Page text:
The working class and the capitalist economy
5 February 2018
Ever since the publication by Karl Marx of his masterwork Das Kapital 150 years ago, bourgeois economists have sought to refute his labour theory of value, which disclosed the inner workings of the capitalist economy.
This theory demonstrated that the wealth accruing to the capitalist class, in its various forms as industrial profit, rent and gains from operations in a range of financial markets, was ultimately derived from the surplus value extracted from the working class through the wages system, the foundational social relation of capitalism.
In recent decades, the claims that Marx had been refuted were fuelled by what was called the rise of the “new economy,” in which wealth was generated by new technology and the seeming ability of money to simply beget more money in financial markets, in the absence of any form of value creation by labour.
Marx had, in fact, explained such phenomena in his analysis of what he called the “fetishism of commodities,” in which he showed how the very appearance of forms generated by the capitalist economy concealed and mystified its underlying social relations.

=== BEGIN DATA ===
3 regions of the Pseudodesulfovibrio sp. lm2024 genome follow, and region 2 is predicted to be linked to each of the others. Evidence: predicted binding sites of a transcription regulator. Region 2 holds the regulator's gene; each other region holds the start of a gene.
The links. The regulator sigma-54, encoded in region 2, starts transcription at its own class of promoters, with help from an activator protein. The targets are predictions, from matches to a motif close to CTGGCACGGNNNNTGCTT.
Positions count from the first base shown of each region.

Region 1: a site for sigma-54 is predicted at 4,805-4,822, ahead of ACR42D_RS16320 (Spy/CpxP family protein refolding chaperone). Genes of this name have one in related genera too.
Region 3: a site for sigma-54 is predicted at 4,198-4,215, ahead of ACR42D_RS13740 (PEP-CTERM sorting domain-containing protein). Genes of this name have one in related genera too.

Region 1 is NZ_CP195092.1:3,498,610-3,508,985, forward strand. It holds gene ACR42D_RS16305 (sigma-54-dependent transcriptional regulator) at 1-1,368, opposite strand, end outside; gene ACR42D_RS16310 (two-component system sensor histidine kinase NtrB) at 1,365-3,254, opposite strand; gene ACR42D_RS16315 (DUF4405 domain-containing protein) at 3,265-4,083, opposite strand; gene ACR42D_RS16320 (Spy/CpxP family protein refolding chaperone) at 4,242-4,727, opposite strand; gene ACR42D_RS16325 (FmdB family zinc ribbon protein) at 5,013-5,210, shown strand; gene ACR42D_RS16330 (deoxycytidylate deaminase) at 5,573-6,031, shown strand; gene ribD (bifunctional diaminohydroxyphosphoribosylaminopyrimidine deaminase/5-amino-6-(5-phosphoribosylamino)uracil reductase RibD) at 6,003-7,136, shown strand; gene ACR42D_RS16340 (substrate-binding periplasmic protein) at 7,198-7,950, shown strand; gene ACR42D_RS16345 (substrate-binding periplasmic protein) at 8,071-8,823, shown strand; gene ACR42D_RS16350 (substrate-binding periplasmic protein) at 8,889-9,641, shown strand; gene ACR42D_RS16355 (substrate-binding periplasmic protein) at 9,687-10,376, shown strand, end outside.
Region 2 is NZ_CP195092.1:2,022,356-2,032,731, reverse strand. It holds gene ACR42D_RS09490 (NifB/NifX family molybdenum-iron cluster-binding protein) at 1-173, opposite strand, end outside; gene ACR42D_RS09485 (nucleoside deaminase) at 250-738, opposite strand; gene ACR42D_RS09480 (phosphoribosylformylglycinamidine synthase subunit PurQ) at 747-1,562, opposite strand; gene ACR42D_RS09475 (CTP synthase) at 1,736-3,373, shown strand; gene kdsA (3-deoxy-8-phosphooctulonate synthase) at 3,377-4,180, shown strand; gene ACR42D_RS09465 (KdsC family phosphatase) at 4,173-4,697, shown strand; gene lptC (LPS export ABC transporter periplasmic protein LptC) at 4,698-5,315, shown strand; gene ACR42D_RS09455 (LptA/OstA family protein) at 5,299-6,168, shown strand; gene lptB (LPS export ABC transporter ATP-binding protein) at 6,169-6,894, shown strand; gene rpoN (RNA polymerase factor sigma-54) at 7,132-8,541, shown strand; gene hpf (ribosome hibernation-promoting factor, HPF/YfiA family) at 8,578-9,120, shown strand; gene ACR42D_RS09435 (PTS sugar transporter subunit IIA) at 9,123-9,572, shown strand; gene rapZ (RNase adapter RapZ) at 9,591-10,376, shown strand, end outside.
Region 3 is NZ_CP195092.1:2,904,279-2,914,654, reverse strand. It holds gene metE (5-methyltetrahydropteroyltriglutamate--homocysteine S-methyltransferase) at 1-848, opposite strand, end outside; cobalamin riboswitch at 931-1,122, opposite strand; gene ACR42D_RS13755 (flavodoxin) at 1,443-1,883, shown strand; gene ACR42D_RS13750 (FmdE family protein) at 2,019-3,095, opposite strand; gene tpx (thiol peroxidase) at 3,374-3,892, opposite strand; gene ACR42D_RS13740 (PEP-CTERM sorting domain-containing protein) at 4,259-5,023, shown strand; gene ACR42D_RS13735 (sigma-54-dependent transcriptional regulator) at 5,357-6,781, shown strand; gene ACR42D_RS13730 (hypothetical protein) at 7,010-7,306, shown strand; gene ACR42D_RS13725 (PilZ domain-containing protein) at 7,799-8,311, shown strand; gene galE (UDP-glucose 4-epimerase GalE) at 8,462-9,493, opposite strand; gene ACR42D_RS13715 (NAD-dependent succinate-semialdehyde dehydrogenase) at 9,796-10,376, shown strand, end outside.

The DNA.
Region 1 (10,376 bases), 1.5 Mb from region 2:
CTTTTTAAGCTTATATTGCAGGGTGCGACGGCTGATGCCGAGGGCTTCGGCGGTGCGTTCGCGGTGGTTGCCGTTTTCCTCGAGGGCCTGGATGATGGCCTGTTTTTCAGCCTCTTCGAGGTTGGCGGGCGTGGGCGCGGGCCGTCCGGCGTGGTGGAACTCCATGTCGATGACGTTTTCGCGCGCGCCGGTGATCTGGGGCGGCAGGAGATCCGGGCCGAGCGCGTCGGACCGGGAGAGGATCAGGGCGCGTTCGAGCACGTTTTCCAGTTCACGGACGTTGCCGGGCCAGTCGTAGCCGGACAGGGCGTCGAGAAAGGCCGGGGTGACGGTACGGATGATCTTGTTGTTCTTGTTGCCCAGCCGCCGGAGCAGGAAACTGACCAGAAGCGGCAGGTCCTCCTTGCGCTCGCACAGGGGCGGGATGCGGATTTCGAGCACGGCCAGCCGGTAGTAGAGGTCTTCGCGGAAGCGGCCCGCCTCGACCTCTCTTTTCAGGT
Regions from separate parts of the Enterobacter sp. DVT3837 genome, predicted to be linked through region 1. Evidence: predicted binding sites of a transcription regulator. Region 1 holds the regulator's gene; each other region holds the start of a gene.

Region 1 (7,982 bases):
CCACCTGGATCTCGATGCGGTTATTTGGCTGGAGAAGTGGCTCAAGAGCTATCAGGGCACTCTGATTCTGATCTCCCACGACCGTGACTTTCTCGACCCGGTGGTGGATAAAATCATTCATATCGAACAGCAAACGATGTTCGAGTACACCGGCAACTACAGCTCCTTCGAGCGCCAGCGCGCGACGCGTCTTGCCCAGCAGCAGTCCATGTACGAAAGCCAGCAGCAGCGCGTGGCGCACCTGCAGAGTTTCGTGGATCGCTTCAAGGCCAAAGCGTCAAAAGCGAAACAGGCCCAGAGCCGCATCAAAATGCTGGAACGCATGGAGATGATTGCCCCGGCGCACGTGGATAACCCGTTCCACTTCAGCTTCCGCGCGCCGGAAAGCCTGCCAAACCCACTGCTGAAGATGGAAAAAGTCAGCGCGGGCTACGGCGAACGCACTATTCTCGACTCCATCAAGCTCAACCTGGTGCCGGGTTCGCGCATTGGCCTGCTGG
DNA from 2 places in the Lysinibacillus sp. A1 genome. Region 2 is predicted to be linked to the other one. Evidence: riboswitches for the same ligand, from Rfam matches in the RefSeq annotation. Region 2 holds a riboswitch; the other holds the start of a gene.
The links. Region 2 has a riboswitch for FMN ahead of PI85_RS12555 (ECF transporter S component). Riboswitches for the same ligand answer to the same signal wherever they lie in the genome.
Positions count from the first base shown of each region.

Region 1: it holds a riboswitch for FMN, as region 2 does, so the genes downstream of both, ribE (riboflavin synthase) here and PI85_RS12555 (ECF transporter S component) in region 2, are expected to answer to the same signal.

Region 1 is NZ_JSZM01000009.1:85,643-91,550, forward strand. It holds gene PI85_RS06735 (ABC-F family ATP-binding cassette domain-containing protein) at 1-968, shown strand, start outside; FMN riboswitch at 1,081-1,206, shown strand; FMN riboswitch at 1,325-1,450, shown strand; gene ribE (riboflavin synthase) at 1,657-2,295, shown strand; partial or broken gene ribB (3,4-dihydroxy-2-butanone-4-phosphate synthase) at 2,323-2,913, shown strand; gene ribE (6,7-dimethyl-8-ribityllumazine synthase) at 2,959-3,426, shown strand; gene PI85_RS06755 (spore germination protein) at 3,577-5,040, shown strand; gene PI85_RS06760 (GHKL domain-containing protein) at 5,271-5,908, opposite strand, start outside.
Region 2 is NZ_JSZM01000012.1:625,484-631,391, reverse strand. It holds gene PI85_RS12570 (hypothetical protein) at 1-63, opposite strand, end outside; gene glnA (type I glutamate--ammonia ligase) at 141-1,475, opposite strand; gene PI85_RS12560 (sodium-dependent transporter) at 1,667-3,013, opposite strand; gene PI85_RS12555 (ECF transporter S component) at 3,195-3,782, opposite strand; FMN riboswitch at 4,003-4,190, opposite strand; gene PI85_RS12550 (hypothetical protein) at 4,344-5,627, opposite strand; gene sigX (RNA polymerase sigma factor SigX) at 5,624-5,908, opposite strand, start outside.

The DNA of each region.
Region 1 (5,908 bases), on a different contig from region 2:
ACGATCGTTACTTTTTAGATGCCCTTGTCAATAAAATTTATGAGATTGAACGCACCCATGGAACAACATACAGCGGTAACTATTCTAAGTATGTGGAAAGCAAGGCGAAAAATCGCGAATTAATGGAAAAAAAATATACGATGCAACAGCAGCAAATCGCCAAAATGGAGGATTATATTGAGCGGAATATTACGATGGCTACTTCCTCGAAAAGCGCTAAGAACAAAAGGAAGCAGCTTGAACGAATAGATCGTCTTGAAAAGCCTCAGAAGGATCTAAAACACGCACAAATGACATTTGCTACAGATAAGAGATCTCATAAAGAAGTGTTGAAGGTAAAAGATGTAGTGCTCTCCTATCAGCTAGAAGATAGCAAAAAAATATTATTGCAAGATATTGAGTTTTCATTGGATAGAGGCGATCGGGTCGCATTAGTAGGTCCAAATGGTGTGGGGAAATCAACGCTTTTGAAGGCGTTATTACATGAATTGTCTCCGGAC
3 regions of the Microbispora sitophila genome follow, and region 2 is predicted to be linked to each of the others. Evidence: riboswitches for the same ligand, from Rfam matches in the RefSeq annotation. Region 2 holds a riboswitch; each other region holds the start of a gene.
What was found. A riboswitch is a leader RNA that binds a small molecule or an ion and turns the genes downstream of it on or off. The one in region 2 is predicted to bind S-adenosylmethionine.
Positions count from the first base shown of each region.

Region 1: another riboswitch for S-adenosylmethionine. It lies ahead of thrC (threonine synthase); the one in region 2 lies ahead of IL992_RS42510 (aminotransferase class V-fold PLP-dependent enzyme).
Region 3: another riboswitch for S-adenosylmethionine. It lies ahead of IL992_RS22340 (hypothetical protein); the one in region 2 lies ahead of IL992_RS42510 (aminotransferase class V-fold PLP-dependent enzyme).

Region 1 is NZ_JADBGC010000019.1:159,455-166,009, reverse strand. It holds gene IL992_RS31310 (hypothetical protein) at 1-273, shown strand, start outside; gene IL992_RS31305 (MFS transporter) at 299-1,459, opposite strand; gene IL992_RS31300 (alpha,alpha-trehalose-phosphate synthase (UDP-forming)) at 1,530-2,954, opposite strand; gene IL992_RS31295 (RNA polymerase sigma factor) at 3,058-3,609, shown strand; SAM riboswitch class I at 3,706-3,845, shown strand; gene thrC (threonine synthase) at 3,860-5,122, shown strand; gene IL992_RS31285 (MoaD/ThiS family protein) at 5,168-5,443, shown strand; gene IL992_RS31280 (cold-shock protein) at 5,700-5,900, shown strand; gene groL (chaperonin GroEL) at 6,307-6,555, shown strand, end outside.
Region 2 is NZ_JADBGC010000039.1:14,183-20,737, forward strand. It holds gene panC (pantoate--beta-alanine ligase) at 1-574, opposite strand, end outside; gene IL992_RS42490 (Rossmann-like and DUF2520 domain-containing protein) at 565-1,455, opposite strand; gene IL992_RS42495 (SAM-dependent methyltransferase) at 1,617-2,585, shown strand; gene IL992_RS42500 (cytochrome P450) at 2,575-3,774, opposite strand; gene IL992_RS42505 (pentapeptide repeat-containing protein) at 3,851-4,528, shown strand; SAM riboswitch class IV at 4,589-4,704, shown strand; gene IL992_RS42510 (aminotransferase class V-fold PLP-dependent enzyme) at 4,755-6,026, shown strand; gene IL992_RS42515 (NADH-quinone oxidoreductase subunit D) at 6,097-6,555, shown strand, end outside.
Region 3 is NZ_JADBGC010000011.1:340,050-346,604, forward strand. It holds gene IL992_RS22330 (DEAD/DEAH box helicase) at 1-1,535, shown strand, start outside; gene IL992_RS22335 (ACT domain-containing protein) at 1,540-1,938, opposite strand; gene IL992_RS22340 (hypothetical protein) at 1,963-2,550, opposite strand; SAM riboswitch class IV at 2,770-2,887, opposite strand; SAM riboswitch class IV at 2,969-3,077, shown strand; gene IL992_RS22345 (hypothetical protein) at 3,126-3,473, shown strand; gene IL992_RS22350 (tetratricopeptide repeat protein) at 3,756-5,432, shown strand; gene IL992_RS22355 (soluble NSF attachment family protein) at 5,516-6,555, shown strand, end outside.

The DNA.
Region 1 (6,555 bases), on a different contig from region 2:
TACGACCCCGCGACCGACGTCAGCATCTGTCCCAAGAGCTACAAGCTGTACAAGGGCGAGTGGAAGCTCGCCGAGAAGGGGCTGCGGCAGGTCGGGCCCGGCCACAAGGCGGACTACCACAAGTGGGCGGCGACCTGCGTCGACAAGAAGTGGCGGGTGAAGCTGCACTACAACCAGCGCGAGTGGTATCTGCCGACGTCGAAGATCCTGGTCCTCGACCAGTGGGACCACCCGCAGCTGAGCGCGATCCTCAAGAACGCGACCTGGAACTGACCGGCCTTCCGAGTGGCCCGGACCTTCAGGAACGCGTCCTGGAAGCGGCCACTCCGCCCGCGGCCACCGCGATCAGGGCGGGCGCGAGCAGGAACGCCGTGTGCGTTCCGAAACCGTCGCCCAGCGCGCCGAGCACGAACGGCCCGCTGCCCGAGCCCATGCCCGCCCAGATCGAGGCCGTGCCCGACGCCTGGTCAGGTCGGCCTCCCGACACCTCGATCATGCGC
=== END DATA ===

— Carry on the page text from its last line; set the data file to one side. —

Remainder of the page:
As has so often happened, just as Marx’s theory has been declared dead and buried for the thousandth time, a development in the capitalist economy has once again confirmed it.
The sudden sell-off on Wall Street last Friday, when the Dow Jones index fell by 666 points—the biggest drop in two years—was such an event. It came in the midst of a 40 percent rise in the Dow since the election of Donald Trump.
It was precipitated by a rise in interest rates on bond markets, with the yield on the benchmark US 10-year Treasury note rising to 2.85 percent, its highest level in four years. The rise in the Treasury yield…